Urban reform and the Right to the City in Brazil

Today we had a seminar here at the African Centre for Cities by Brazilian lawyer and researcher Nelson Saule Júnior. He is from the Instituto Pólis and has been working with urban reform and policy for at least the last 20 years. This is just a short note based on my seminar notes, which cannot by any means give justice to this organization or Nelson's detailed presentation.


Instituto Pólis—urban reform since fall of dictatorship

The Instituto Pólis has since the shift from military dictatorship, to a democratization process of brazilian institutions since 1986, been able to institutionalize rights-based urban polices into political forums and into the Legal Constitution of Brazil. The institute and the movement it belongs to has also aimed to culturally re-frame how we think about cities - arguing that "the city is not a business", but the "the city is for all". This is important, Nelson argues, since in cities with a history based on exclusion and segregation the notion of the city for all can help to change how people appropriate and use the city, as well as changing urban policies.

The Urban Reform Movement
He is part of the "The Urban Reform Movement" that argues that cities are developed for just, democratic living, and united on the principles of equality, and social justice. The Instituto Pólis has been part of this movement since its beginning. Key for their ability to institutionalize dimensions of the right to the city for all was to form alliances with various popular movements, but also with with local councilors and national parliamentarians that became "defenders of the urban reform platform" within representative forms of Brazilian democracy.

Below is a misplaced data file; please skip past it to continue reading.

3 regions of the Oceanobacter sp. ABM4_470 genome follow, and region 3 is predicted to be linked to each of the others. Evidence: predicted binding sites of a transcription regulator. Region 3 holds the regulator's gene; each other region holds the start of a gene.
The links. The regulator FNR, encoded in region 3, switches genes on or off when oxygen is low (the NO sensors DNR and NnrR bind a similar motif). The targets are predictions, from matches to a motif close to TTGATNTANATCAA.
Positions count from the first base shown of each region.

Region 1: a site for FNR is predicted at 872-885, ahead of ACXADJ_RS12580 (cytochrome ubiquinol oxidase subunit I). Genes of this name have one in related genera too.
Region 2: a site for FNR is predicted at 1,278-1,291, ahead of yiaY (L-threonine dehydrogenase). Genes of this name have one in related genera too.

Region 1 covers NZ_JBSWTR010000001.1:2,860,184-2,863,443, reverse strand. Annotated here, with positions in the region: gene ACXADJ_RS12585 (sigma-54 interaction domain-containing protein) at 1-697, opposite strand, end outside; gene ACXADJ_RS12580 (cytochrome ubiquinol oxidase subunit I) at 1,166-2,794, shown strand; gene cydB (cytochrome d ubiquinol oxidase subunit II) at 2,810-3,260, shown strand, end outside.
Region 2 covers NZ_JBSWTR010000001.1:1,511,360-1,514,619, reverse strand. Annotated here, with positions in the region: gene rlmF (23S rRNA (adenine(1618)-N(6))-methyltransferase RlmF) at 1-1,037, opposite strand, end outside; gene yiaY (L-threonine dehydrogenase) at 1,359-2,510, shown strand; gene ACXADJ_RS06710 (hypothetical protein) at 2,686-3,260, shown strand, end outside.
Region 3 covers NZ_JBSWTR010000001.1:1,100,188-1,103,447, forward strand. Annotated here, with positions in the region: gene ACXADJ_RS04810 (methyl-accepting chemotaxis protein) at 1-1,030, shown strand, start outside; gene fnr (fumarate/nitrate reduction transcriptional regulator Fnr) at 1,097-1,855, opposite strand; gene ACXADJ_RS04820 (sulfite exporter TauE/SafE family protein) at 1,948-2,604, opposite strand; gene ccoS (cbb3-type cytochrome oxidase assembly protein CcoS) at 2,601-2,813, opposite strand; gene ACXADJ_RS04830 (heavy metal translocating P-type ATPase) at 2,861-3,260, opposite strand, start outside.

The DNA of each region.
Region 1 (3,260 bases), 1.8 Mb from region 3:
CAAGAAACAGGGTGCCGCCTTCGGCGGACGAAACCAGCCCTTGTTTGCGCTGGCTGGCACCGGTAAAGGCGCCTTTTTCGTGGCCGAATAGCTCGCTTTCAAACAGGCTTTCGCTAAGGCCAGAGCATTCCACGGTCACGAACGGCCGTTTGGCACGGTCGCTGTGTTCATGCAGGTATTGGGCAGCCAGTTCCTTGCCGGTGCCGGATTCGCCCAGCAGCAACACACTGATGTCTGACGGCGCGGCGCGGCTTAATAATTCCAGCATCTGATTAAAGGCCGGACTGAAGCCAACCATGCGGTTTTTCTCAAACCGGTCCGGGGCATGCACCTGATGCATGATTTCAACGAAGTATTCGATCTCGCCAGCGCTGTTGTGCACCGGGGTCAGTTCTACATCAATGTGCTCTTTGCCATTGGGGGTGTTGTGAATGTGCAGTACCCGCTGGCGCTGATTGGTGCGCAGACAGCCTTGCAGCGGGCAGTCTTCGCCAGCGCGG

At the end of the seminar, during the questions, he also emphasizes how important the relations were between university scholars and popular movements. In developing their research they had to present their findings and thinking to communities and activists which pushed them to become relevant for the realities of those they shared their commitments. 

Exercise of citizen's rights, as a democratic achievement, is the central theme linking the Instituto Pólis different activities aimed at constructing cities that are just, sustainable and democratic.

Institutional integration in phases
The first phase of their work was the "Urban Reform Popular Amendment" to the the Brazilian Constitution process at end of the 1980's. This recognized urban rights, including the right to housing, urban services (transports, sanitation, security), and political rights, the right to participation and information. It also mean the adoption of the principles of social function of urban property and the social function of the cities.
 
The right(s) to the city
The concept of the Right to The City is part of the Cities Statue and is a mix of human and political  rights. It is a collective right of the inhabitants of the cities that contains elements of civil, political, social, economic, cultural and environmental human rights. These are: